The reader-visible publication date was not changed on chapter updates, but I think some of my readers who had followed the book received notifications that it had been updated. I had posted a separate announcement telling them that my updates were merely cosmetic this time.

Note on advertisements

Having mentioned the Wattpad Android app, I should add that, like the rest of Wattpad, it carries advertising, and at least in reader mode it features compulsory interstitial video advertisements with sound. There is an option to pay Wattpad to stop showing you these.

Advertising is common across the industry; Wattpad's did at least seem generally compliant with the UK's Advertising Standards Authority, unlike the far worse ones carried by Wattpad's unauthorised scraping proxy "TeenFic" in Vietnam, mostly advertising illegal gambling, narcotics and malware, which a Wattpad case handler told me they didn't think they could take action against, but they encouraged individual writers to file their own DMCA take-down notices to TeenFic's provider CloudFlare, to their domain registrar PorkBun and to Google, although it was already ranking quite poorly on Google for keywords related to the fiction in question. (I was in fact trying to suggest technical means to identify and block the scraping-proxy's traffic but the case handler didn't put me through to engineering.)

The one active community I found without advertising was the "Archive Of Our Own", based on free/libre and open source software and cited in a conference paper at ACM CHI 2016, but unfortunately AO3's approach to inclusivity has backfired: their copious listings of sleazy stories, albeit nearly always with the correct warning tags, has resulted in their domain being summarily blocked by software used by many parents, institutions and mobile data providers, thereby excluding a large part of the younger audience and making AO3 an unsuitable platform for this kind of outreach experiment unless the story is cross-posted to more age-appropriate sites as well.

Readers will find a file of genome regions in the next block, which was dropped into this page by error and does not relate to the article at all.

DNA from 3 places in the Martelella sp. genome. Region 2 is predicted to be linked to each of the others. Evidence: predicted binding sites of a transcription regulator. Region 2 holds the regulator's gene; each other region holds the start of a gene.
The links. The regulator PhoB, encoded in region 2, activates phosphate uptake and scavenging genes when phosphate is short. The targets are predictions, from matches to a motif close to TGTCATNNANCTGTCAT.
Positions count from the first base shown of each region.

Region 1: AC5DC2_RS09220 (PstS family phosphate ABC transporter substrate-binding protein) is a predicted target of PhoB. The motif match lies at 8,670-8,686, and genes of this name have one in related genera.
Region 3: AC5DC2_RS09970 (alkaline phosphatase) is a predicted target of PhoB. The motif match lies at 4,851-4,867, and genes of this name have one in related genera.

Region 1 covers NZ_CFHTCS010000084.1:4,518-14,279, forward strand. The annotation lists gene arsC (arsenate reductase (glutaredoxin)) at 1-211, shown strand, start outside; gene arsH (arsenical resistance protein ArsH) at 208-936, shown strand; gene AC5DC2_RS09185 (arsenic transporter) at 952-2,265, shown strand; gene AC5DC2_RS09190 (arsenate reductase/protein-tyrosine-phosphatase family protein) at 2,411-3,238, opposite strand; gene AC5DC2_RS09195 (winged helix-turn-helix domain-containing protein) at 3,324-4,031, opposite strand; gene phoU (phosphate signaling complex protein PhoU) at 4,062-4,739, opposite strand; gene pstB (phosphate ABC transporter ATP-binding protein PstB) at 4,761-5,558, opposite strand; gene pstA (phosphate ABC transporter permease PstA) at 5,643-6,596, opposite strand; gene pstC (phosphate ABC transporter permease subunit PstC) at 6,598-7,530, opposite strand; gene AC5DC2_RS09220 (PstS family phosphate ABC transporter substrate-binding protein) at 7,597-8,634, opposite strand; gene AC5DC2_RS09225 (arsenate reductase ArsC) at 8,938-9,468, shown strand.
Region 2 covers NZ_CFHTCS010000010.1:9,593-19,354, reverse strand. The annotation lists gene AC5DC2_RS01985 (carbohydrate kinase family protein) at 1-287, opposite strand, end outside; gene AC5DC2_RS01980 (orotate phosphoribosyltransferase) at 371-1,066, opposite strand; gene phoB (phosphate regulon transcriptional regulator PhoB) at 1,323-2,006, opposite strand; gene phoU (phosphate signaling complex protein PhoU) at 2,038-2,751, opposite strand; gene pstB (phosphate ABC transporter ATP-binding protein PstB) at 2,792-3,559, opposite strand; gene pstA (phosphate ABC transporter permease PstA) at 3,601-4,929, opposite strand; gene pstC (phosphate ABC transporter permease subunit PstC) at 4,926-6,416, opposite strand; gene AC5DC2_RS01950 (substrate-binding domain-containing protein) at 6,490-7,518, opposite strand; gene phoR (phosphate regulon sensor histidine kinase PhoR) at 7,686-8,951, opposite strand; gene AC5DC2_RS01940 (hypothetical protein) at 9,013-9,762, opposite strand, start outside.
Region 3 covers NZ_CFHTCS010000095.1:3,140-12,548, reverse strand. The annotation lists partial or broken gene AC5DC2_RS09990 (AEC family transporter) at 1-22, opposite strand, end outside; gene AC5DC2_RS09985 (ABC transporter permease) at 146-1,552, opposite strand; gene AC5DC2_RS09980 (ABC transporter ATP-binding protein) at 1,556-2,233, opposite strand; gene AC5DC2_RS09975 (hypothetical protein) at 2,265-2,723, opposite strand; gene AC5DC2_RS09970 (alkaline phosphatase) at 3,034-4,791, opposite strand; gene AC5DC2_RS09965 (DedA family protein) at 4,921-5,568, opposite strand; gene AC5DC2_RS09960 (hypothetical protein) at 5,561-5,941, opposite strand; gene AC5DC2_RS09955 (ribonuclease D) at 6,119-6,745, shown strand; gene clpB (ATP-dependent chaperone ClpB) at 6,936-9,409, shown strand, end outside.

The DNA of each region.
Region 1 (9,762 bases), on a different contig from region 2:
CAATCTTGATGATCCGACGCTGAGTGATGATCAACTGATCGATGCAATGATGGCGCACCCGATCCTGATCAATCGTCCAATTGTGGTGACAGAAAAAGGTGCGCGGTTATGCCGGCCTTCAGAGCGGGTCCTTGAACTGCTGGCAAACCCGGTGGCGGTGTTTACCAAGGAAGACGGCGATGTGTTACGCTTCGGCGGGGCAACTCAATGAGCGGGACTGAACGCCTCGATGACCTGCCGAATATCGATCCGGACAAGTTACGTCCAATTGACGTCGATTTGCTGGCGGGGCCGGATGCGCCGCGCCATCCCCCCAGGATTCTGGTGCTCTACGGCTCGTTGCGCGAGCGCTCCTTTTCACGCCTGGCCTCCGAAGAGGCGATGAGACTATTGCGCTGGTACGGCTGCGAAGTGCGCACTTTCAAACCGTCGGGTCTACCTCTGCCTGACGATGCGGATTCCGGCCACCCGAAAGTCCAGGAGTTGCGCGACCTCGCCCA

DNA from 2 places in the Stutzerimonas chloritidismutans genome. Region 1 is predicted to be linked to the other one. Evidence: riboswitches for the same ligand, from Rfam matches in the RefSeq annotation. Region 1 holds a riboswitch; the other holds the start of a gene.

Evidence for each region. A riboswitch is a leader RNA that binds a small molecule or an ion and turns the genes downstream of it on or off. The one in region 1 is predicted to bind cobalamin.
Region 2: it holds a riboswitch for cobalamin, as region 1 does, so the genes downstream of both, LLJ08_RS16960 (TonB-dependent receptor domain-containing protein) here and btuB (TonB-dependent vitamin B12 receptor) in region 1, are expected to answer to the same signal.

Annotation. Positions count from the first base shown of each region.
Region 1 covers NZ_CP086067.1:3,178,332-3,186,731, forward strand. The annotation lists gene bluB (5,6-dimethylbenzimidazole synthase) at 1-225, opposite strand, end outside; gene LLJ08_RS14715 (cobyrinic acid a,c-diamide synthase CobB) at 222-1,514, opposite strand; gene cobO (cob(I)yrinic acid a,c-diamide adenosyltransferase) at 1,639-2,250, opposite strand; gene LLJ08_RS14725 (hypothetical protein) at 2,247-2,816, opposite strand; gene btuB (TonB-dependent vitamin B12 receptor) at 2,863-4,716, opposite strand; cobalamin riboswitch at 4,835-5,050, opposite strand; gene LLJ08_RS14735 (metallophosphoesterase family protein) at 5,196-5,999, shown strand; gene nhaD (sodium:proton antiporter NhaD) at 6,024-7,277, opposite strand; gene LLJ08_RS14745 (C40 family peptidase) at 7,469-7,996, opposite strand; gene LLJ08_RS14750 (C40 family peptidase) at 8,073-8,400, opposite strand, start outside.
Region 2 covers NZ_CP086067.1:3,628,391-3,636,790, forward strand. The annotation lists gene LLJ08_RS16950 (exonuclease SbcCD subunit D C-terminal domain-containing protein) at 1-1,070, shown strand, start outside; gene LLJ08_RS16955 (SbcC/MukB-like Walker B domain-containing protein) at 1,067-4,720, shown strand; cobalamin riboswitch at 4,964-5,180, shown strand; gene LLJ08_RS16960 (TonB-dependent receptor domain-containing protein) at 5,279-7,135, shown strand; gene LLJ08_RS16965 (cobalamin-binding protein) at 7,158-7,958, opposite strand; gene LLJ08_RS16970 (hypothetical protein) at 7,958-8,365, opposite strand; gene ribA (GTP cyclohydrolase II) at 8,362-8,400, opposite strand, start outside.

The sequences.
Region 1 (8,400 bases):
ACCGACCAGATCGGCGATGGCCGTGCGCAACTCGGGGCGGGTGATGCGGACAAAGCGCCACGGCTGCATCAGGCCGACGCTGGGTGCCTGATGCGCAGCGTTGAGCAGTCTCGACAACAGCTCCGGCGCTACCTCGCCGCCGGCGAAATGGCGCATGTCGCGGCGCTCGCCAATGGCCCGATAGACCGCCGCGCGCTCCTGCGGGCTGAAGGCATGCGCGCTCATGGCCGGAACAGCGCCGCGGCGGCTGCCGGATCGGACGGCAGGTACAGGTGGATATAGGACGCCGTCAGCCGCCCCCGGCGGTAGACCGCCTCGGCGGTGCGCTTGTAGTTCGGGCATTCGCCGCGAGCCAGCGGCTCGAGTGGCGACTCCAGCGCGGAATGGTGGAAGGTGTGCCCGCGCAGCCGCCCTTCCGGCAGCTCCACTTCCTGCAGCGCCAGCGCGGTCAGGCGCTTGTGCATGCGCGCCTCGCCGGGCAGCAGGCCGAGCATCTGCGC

AO3 might be more inclusive if they served it from two domains, "safe" and "unsafe", where "safe" applies compulsory filters (I could probably rig up my Web Adjuster to do that for them, but changing the server scripts would be cleaner) and institutional blockers might be able to permit the "safe" domain if they permit similar material from elsewhere, but then there could be the danger of writers trying to break the filters, which would probably result in a blanket block being reapplied: as some people's approach to protesting censorship is to stimulate more of it so it's noticed more, they might decide they actually prefer to let the blanket ban happen.

If AO3 had advertising, they might have been under pressure to be "brand-safe" if they chose reputable advertisers who cared about that enough to mandate a site-wide policy, but if badly curated it might have resulted in more attempts to get things "under the radar" and therefore less clearly tagged, as had apparently become the case with the once dominant but now rapidly declining FanFiction.Net site, which had evidently moved to advertisers less likely to mind a poorer environment, and whose users sent me daily death threats and left unprovoked reviews suggesting serious criminal acts which could not be removed until I deleted the story---the unresponsiveness of FF administrators to that made me feel continuing to post there might amount to too substantial a contribution to the endangerment of my readers' well-being, so I didn't want to promote that platform even at the level of keeping my cross-posts up on it: yes I could have written a Selenium script to automate the process of deleting and re-uploading a work every time an offensive review was attached (while reinstating legitimate reviews as Guest) but I'd rather encourage a migration to a better-moderated platform. So I'm unsurprised by reports of sloppy tagging on FF although I've not checked it all myself.

AO3 has better tagging, but due to blanket bans of the site it's still necessary to cross-post to other communities with advertising---unless I wanted to rely on self-hosting and general Web search, but in this case I guessed target readers were more likely to discover the book by browsing their established communities than by searching the Web, and said communities didn't generally support external hosting. So I opted for platform-native uploads to three sites which seemed to have reasonably competent administrators, and put up with slightly intrusive but still ASA-compliant advertising on two of these: the girl-dominated Wattpad and the lesser-known boy-dominated Royal Road (which incidentally had better per-story SEO). But it was necessary to employ the above workaround if you cared about typography on Wattpad.

All material © Silas S. Brown unless otherwise stated.